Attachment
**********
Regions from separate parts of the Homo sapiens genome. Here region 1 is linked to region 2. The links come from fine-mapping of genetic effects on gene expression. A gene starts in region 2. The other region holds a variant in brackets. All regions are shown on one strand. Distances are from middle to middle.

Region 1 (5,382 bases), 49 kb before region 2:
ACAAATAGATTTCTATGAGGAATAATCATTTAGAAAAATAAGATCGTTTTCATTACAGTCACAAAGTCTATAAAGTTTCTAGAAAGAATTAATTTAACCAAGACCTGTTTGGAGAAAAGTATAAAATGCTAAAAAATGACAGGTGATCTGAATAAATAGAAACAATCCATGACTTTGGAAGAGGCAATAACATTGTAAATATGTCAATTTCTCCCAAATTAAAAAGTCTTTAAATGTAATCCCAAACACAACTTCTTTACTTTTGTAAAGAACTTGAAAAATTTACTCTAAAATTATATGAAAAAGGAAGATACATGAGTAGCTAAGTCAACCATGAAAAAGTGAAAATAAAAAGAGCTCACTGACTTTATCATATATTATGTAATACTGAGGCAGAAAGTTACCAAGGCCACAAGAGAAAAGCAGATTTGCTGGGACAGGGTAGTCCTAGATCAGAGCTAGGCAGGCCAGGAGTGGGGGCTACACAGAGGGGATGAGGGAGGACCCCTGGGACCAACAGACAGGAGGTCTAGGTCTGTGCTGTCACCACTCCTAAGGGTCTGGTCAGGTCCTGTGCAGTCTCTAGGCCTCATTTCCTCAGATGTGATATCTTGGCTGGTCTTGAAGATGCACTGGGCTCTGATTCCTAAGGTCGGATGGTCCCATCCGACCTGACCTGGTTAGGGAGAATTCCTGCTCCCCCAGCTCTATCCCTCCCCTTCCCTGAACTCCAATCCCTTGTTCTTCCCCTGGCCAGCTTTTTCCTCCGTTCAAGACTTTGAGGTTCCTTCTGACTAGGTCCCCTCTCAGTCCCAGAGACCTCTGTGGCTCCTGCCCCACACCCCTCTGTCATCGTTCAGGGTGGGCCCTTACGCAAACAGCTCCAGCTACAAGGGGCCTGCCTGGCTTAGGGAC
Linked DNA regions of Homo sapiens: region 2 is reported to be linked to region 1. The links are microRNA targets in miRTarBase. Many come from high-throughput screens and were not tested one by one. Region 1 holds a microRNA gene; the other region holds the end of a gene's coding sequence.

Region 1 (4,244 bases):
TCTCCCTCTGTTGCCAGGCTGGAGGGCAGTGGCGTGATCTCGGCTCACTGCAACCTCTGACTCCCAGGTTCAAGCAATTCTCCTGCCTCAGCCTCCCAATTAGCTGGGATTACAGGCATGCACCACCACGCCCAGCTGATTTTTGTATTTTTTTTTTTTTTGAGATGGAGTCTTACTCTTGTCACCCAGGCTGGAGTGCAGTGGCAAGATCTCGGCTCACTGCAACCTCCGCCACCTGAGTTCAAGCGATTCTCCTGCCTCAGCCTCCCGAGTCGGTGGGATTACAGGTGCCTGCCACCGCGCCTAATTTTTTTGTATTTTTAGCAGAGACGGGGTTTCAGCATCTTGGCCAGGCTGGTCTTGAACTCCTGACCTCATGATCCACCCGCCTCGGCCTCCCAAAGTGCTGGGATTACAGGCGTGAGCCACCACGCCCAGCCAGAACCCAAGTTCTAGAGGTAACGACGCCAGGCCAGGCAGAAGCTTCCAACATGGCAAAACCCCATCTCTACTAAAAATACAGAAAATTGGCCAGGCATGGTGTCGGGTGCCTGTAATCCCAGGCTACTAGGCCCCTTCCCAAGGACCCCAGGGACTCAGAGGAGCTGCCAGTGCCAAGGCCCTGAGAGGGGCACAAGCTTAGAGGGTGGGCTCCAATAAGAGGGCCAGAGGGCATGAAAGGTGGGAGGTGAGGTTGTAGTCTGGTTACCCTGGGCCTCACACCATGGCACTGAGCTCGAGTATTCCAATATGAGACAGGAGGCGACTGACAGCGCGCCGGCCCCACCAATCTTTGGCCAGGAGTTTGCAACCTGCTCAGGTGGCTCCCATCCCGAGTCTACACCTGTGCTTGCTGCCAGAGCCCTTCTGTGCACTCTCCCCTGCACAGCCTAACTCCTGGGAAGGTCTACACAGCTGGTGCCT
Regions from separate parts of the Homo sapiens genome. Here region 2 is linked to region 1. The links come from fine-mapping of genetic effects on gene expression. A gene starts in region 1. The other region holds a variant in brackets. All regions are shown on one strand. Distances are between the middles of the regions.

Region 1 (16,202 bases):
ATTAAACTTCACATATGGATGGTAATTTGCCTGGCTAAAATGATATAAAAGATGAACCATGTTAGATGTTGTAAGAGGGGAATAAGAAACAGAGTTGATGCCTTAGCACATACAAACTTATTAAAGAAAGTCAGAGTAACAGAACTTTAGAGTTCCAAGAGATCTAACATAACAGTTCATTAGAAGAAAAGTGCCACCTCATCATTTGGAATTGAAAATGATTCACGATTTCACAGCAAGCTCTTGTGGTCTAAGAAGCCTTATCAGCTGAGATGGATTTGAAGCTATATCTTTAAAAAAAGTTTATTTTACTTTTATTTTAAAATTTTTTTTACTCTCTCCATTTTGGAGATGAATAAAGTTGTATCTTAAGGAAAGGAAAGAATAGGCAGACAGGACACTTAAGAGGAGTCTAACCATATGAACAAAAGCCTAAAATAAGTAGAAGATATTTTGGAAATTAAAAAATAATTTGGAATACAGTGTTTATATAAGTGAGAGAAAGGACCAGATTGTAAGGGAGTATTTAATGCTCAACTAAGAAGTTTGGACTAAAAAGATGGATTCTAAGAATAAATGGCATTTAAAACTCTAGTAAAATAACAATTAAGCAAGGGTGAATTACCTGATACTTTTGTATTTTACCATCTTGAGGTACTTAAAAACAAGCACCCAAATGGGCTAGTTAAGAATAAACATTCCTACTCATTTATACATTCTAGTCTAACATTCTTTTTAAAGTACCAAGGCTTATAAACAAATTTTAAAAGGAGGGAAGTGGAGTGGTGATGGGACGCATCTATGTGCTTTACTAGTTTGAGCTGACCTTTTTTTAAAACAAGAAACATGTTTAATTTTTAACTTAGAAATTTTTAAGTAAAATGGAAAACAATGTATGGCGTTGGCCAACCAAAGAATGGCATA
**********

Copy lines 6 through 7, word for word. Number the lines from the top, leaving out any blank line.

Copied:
TCTCCCTCTGTTGCCAGGCTGGAGGGCAGTGGCGTGATCTCGGCTCACTGCAACCTCTGACTCCCAGGTTCAAGCAATTCTCCTGCCTCAGCCTCCCAATTAGCTGGGATTACAGGCATGCACCACCACGCCCAGCTGATTTTTGTATTTTTTTTTTTTTTGAGATGGAGTCTTACTCTTGTCACCCAGGCTGGAGTGCAGTGGCAAGATCTCGGCTCACTGCAACCTCCGCCACCTGAGTTCAAGCGATTCTCCTGCCTCAGCCTCCCGAGTCGGTGGGATTACAGGTGCCTGCCACCGCGCCTAATTTTTTTGTATTTTTAGCAGAGACGGGGTTTCAGCATCTTGGCCAGGCTGGTCTTGAACTCCTGACCTCATGATCCACCCGCCTCGGCCTCCCAAAGTGCTGGGATTACAGGCGTGAGCCACCACGCCCAGCCAGAACCCAAGTTCTAGAGGTAACGACGCCAGGCCAGGCAGAAGCTTCCAACATGGCAAAACCCCATCTCTACTAAAAATACAGAAAATTGGCCAGGCATGGTGTCGGGTGCCTGTAATCCCAGGCTACTAGGCCCCTTCCCAAGGACCCCAGGGACTCAGAGGAGCTGCCAGTGCCAAGGCCCTGAGAGGGGCACAAGCTTAGAGGGTGGGCTCCAATAAGAGGGCCAGAGGGCATGAAAGGTGGGAGGTGAGGTTGTAGTCTGGTTACCCTGGGCCTCACACCATGGCACTGAGCTCGAGTATTCCAATATGAGACAGGAGGCGACTGACAGCGCGCCGGCCCCACCAATCTTTGGCCAGGAGTTTGCAACCTGCTCAGGTGGCTCCCATCCCGAGTCTACACCTGTGCTTGCTGCCAGAGCCCTTCTGTGCACTCTCCCCTGCACAGCCTAACTCCTGGGAAGGTCTACACAGCTGGTGCCT
Regions from separate parts of the Homo sapiens genome. Here region 2 is linked to region 1. The links come from fine-mapping of genetic effects on gene expression. A gene starts in region 1. The other region holds a variant in brackets. All regions are shown on one strand. Distances are between the middles of the regions.